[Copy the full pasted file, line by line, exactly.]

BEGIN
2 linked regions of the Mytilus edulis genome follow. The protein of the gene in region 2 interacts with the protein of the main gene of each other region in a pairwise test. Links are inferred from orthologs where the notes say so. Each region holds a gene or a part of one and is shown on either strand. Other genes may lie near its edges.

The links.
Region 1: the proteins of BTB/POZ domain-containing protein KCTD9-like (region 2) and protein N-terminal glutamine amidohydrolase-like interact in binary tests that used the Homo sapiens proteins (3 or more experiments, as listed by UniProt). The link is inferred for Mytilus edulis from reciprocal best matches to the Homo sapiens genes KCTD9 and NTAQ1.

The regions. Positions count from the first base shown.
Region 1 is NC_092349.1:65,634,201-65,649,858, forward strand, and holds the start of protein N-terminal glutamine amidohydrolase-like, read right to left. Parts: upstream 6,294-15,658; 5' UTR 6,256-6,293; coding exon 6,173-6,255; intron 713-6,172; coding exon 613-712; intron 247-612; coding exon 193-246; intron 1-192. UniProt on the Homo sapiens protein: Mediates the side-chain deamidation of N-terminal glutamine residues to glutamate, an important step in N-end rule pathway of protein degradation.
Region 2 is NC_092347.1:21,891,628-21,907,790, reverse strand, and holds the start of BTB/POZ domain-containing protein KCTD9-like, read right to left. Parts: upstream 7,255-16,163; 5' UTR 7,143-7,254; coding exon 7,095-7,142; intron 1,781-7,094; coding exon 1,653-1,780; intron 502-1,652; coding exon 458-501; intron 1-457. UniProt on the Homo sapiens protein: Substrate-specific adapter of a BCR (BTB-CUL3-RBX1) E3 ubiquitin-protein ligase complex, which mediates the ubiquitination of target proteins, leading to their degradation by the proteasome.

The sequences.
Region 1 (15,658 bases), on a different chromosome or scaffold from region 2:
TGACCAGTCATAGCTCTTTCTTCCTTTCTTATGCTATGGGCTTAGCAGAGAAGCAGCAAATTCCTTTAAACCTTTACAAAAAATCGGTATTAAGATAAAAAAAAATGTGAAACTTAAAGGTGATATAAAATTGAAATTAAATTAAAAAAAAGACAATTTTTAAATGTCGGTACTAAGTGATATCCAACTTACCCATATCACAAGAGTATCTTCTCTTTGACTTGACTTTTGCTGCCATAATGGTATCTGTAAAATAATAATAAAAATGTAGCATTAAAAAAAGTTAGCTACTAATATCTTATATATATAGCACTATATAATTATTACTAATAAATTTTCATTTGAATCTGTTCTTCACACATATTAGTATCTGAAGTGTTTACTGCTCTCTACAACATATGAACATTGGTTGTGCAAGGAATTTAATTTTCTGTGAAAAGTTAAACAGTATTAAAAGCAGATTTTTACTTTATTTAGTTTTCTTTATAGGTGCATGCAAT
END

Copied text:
2 linked regions of the Mytilus edulis genome follow. The protein of the gene in region 2 interacts with the protein of the main gene of each other region in a pairwise test. Links are inferred from orthologs where the notes say so. Each region holds a gene or a part of one and is shown on either strand. Other genes may lie near its edges.

The links.
Region 1: the proteins of BTB/POZ domain-containing protein KCTD9-like (region 2) and protein N-terminal glutamine amidohydrolase-like interact in binary tests that used the Homo sapiens proteins (3 or more experiments, as listed by UniProt). The link is inferred for Mytilus edulis from reciprocal best matches to the Homo sapiens genes KCTD9 and NTAQ1.

The regions. Positions count from the first base shown.
Region 1 is NC_092349.1:65,634,201-65,649,858, forward strand, and holds the start of protein N-terminal glutamine amidohydrolase-like, read right to left. Parts: upstream 6,294-15,658; 5' UTR 6,256-6,293; coding exon 6,173-6,255; intron 713-6,172; coding exon 613-712; intron 247-612; coding exon 193-246; intron 1-192. UniProt on the Homo sapiens protein: Mediates the side-chain deamidation of N-terminal glutamine residues to glutamate, an important step in N-end rule pathway of protein degradation.
Region 2 is NC_092347.1:21,891,628-21,907,790, reverse strand, and holds the start of BTB/POZ domain-containing protein KCTD9-like, read right to left. Parts: upstream 7,255-16,163; 5' UTR 7,143-7,254; coding exon 7,095-7,142; intron 1,781-7,094; coding exon 1,653-1,780; intron 502-1,652; coding exon 458-501; intron 1-457. UniProt on the Homo sapiens protein: Substrate-specific adapter of a BCR (BTB-CUL3-RBX1) E3 ubiquitin-protein ligase complex, which mediates the ubiquitination of target proteins, leading to their degradation by the proteasome.

The sequences.
Region 1 (15,658 bases), on a different chromosome or scaffold from region 2:
TGACCAGTCATAGCTCTTTCTTCCTTTCTTATGCTATGGGCTTAGCAGAGAAGCAGCAAATTCCTTTAAACCTTTACAAAAAATCGGTATTAAGATAAAAAAAAATGTGAAACTTAAAGGTGATATAAAATTGAAATTAAATTAAAAAAAAGACAATTTTTAAATGTCGGTACTAAGTGATATCCAACTTACCCATATCACAAGAGTATCTTCTCTTTGACTTGACTTTTGCTGCCATAATGGTATCTGTAAAATAATAATAAAAATGTAGCATTAAAAAAAGTTAGCTACTAATATCTTATATATATAGCACTATATAATTATTACTAATAAATTTTCATTTGAATCTGTTCTTCACACATATTAGTATCTGAAGTGTTTACTGCTCTCTACAACATATGAACATTGGTTGTGCAAGGAATTTAATTTTCTGTGAAAAGTTAAACAGTATTAAAAGCAGATTTTTACTTTATTTAGTTTTCTTTATAGGTGCATGCAAT